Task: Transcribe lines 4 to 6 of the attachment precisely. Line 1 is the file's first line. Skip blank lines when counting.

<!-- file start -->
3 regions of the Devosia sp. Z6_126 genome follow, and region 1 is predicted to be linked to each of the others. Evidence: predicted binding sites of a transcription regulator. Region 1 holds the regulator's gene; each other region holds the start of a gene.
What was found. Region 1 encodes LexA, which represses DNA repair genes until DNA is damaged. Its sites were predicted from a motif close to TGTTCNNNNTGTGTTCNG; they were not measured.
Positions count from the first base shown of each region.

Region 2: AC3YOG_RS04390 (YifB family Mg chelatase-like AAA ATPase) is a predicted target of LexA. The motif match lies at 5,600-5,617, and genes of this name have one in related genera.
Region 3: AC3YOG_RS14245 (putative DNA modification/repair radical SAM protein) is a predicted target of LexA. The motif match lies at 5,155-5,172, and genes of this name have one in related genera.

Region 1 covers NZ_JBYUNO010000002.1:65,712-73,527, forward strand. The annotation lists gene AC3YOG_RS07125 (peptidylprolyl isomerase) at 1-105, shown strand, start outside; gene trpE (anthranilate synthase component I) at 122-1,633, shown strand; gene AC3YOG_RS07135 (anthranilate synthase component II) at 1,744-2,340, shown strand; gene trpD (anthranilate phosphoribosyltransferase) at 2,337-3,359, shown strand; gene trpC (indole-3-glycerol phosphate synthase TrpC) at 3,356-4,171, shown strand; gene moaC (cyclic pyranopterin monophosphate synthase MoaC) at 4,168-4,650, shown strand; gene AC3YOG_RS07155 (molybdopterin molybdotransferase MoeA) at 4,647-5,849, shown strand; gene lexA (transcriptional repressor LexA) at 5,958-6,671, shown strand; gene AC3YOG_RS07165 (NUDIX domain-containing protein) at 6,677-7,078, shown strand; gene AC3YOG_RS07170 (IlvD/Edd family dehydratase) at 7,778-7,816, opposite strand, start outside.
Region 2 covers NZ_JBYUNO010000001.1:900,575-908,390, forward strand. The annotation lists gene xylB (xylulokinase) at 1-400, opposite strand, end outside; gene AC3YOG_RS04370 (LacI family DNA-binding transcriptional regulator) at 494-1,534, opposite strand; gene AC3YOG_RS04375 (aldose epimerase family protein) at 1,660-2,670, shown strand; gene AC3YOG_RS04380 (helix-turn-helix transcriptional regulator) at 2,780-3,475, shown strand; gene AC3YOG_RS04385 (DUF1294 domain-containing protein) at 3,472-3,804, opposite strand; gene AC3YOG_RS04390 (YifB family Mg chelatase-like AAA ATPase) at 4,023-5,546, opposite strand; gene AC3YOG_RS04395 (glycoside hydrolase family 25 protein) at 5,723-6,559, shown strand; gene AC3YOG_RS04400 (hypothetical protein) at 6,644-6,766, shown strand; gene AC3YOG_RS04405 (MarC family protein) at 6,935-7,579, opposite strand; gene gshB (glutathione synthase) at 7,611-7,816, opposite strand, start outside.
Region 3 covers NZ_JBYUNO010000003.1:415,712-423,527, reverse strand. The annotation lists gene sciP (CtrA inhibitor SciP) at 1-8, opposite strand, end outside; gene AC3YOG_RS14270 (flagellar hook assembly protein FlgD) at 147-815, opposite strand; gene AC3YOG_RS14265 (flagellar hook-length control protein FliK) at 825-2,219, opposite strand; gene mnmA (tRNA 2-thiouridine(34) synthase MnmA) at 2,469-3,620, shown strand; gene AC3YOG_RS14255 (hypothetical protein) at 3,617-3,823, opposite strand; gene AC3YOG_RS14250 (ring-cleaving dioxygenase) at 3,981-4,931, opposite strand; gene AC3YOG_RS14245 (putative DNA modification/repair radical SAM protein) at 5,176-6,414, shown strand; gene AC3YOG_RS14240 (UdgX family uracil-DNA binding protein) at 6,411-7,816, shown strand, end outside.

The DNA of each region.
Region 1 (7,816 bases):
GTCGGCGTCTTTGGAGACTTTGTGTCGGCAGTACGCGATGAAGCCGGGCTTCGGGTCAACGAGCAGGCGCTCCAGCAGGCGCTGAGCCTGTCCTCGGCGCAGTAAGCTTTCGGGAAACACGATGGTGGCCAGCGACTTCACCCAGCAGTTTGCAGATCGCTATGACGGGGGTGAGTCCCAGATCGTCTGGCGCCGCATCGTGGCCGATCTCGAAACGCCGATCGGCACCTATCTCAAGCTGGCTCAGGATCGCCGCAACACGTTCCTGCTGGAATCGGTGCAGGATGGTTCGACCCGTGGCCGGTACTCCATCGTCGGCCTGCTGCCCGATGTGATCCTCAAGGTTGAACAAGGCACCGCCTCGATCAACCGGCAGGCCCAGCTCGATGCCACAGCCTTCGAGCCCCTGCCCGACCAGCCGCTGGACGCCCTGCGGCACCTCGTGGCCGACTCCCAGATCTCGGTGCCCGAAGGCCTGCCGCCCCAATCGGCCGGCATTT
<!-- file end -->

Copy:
Region 2: AC3YOG_RS04390 (YifB family Mg chelatase-like AAA ATPase) is a predicted target of LexA. The motif match lies at 5,600-5,617, and genes of this name have one in related genera.
Region 3: AC3YOG_RS14245 (putative DNA modification/repair radical SAM protein) is a predicted target of LexA. The motif match lies at 5,155-5,172, and genes of this name have one in related genera.

Region 1 covers NZ_JBYUNO010000002.1:65,712-73,527, forward strand. The annotation lists gene AC3YOG_RS07125 (peptidylprolyl isomerase) at 1-105, shown strand, start outside; gene trpE (anthranilate synthase component I) at 122-1,633, shown strand; gene AC3YOG_RS07135 (anthranilate synthase component II) at 1,744-2,340, shown strand; gene trpD (anthranilate phosphoribosyltransferase) at 2,337-3,359, shown strand; gene trpC (indole-3-glycerol phosphate synthase TrpC) at 3,356-4,171, shown strand; gene moaC (cyclic pyranopterin monophosphate synthase MoaC) at 4,168-4,650, shown strand; gene AC3YOG_RS07155 (molybdopterin molybdotransferase MoeA) at 4,647-5,849, shown strand; gene lexA (transcriptional repressor LexA) at 5,958-6,671, shown strand; gene AC3YOG_RS07165 (NUDIX domain-containing protein) at 6,677-7,078, shown strand; gene AC3YOG_RS07170 (IlvD/Edd family dehydratase) at 7,778-7,816, opposite strand, start outside.